Most of us have a certain image in our heads as to what a mine should look like. Shafts. Dirty-faced miners. Trolley. Shovels. Lamps on helmets. Is this what a Dominican Amber mine looks like? Not at all. And Steven Spielberg didn’t help the image. In his 1993 movie JurassicPark he depicted a Dominican Amber Mine the way he felt it should look (using the above words).
Shaft mining is what everyone understands under ‘mining’: trolleys, lamps, pillars, the works. But Dominican Amber mines use the bell pitting method.
Bell pitting is basically a foxhole dug with whatever tools are available. Machetes do the start, some shovels and picks and hammers may participate eventually. The pit itself goes as deep as possible or safe, sometimes vertical, sometimes horizontal, but never level. It snakes into hill sides, drops away, joins up with others, goes straight up and pops out elsewhere. ‘Foxhole’ applies indeed: rarely are the pits large enough to stand in, and then only at the entrance. Miners crawl around on their knees using candles and short-handled picks, shovels and machetes. There are little to no safety measures in sight. A pillar or so may hold back the ceiling from time to time but only if the area has previously collapsed.
There are some mining families who have done this for years. Other miners come on a temporary basis, but the number of people involved in the digging process fluctuates around 3000 island wide. In light of the above circumstances one is forced to ask why anyone would want to continue in such a seemingly hazardous occupation. In order to understand the Dominican miners, one must understand the Dominican idiosyncrasy. The gist would be: as long as it works, it’ll do.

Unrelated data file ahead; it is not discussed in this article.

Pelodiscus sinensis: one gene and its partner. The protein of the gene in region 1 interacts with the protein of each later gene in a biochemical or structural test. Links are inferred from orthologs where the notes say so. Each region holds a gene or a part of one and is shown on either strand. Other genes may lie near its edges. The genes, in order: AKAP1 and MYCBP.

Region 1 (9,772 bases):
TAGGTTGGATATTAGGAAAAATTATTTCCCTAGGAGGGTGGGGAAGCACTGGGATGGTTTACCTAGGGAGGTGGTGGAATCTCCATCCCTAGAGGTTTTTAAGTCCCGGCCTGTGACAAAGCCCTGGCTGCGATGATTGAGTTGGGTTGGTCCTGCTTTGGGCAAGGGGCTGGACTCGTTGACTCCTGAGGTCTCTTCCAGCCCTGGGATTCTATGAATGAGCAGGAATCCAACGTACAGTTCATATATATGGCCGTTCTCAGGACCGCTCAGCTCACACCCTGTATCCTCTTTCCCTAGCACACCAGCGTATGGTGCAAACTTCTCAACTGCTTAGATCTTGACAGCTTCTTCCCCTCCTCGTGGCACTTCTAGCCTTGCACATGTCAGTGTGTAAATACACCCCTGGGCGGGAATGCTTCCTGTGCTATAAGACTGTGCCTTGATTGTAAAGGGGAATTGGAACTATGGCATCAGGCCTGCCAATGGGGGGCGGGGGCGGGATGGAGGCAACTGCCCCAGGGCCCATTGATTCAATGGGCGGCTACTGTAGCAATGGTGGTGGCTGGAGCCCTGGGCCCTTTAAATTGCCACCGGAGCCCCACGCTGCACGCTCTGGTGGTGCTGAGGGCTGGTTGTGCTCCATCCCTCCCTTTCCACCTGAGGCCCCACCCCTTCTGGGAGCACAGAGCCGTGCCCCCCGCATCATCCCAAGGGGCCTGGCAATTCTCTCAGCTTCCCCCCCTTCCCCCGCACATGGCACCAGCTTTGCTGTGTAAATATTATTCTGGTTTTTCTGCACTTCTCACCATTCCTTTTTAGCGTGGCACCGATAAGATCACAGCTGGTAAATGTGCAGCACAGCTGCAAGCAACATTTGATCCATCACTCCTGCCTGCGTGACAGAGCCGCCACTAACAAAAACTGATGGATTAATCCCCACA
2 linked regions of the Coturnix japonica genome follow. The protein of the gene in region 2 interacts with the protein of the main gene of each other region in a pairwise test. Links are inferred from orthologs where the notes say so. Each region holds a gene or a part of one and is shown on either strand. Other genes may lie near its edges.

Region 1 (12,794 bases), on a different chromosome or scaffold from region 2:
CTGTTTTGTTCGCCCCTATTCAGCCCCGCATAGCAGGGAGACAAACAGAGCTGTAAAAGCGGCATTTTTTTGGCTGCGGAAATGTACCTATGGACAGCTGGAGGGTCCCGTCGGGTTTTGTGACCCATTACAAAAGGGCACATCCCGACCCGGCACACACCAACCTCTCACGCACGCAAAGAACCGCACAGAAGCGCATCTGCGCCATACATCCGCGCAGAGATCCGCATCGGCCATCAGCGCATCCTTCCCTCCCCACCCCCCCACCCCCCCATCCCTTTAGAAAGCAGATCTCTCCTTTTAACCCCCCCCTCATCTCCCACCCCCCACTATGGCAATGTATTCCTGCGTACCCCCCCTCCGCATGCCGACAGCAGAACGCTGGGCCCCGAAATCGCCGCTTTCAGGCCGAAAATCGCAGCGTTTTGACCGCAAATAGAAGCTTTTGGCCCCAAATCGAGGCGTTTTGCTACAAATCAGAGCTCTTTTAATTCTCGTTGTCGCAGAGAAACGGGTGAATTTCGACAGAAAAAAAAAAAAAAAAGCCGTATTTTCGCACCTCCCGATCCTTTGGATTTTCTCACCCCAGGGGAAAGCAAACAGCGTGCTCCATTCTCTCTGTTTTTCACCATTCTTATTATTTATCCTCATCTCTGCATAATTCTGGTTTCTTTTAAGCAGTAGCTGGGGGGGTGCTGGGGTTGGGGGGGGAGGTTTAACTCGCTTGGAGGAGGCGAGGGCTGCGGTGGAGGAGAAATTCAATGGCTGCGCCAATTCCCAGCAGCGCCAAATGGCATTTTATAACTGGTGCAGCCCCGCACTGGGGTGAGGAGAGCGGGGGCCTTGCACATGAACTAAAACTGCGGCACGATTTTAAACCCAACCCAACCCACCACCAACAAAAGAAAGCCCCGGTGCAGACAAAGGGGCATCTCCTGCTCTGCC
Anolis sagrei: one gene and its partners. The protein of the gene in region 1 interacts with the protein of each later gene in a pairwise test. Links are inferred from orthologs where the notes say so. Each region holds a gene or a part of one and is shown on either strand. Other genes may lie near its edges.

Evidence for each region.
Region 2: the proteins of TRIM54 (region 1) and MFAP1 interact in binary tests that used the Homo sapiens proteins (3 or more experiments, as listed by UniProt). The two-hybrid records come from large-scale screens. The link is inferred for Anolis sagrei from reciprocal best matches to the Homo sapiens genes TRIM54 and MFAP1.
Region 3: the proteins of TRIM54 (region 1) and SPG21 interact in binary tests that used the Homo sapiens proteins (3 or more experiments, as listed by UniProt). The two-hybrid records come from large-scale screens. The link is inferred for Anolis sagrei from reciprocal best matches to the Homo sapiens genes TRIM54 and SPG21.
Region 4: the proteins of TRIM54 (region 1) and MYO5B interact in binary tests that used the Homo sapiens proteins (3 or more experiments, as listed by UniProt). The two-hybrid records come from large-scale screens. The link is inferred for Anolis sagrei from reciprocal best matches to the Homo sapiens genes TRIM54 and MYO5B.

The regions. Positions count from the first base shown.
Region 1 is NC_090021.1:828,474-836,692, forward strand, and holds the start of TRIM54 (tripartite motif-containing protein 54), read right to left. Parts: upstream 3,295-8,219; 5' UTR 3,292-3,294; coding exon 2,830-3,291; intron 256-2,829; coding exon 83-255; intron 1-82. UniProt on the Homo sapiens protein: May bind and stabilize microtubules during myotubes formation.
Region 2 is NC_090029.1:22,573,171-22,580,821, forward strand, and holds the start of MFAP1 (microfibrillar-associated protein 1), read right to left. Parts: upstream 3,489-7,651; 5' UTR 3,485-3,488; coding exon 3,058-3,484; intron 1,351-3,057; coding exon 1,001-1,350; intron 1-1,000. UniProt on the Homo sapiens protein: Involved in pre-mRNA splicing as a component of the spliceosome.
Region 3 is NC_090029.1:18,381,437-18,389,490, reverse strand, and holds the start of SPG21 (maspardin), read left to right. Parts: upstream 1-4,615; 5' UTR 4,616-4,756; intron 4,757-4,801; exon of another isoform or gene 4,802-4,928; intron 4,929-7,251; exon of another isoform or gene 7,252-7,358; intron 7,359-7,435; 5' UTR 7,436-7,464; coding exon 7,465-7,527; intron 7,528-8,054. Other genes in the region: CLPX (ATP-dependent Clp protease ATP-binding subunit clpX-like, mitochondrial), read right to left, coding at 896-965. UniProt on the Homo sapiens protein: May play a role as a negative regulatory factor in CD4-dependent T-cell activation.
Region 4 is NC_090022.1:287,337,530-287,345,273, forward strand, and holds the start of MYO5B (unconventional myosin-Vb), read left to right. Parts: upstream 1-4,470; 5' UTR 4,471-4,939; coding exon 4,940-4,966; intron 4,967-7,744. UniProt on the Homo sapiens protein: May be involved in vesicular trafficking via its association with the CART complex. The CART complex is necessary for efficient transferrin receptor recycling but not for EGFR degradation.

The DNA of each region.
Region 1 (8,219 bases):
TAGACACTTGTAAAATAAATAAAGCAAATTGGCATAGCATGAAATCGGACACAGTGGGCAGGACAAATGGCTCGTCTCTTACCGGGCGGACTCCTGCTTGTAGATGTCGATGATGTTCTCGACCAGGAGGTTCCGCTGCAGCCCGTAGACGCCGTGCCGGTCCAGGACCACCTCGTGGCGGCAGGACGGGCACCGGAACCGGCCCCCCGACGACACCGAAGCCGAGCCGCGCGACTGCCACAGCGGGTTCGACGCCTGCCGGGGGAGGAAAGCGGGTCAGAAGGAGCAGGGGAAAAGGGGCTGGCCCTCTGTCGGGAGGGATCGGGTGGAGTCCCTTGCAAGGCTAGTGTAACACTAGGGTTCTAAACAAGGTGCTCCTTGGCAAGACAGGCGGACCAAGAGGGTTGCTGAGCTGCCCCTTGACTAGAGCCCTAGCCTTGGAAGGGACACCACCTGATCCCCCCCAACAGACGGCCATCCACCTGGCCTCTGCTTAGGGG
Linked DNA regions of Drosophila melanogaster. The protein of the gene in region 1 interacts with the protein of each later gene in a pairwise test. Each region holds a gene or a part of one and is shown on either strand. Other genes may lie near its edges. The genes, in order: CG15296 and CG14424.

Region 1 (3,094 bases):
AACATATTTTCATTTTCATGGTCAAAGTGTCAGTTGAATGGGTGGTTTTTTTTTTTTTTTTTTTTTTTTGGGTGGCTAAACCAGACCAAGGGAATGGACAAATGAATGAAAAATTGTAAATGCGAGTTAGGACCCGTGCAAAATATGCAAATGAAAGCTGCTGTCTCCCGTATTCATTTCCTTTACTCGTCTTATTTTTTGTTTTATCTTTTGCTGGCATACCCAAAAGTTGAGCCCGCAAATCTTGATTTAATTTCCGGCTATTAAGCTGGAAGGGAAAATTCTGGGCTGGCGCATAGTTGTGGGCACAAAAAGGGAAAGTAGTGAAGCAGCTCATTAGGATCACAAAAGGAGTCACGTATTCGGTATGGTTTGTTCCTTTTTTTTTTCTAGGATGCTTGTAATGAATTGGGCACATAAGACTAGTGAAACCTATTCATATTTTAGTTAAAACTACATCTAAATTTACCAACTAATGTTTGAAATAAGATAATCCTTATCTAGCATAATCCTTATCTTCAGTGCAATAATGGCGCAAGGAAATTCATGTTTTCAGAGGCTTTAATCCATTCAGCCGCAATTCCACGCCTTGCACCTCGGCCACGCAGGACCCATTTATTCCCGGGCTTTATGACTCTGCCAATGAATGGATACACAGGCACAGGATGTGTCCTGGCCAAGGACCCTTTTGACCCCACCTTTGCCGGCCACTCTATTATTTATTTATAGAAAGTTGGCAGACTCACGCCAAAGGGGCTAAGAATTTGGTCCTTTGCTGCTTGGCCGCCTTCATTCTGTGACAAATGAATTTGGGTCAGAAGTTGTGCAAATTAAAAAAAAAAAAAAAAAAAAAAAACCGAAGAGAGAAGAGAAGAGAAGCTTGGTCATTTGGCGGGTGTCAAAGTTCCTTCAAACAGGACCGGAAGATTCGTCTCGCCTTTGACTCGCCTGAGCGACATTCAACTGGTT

The lack of security measures is not due to a lack of money. Being an amber miner can be quite profitable. But why install safety procedures if nothing serious has happened? Why use expensive flashlights if candles are so much cheaper? Why waste time digging large holes if small ones are dug much faster? Although there are exceptions and variations, this is collectively known as the Mañana Philosophy. Why do it today if you can do it mañana?Foresight is practically nonexistent — living in the moment is what counts. Many mining families live in relative poverty (relative to western standards) but not always due to a lack of money but a lack of will, prevision and care on their own behalf: we have lived like this all our life and it has served us well – why change?
There is also a shocking lack in any other safety measures we have come to know from mines. Candles are the only source of light. Humidity inside the mines is at 100%. Since the holes are situated high on mountainsides (no rivers to speak of) and deep inside said mountains, the temperature is cool and bearable, but after several hours the air becomes stale.During rain the mines are forced to close. The holes fill up quickly with water, and there is little point in pumping it out again (although sometimes this is done) because the unsecured walls may crumble. The dirt is hauled out of the pits using sacks, and the miners crawl to the surface out of their cave in Platonic fashion, squint into the sun as they dump the dirt and promptly return down into their reality. Yes, there are some mines where they would use even caterpillars and Jack-Hammers. But most of them are state-of-the-art 1700 B.C.E.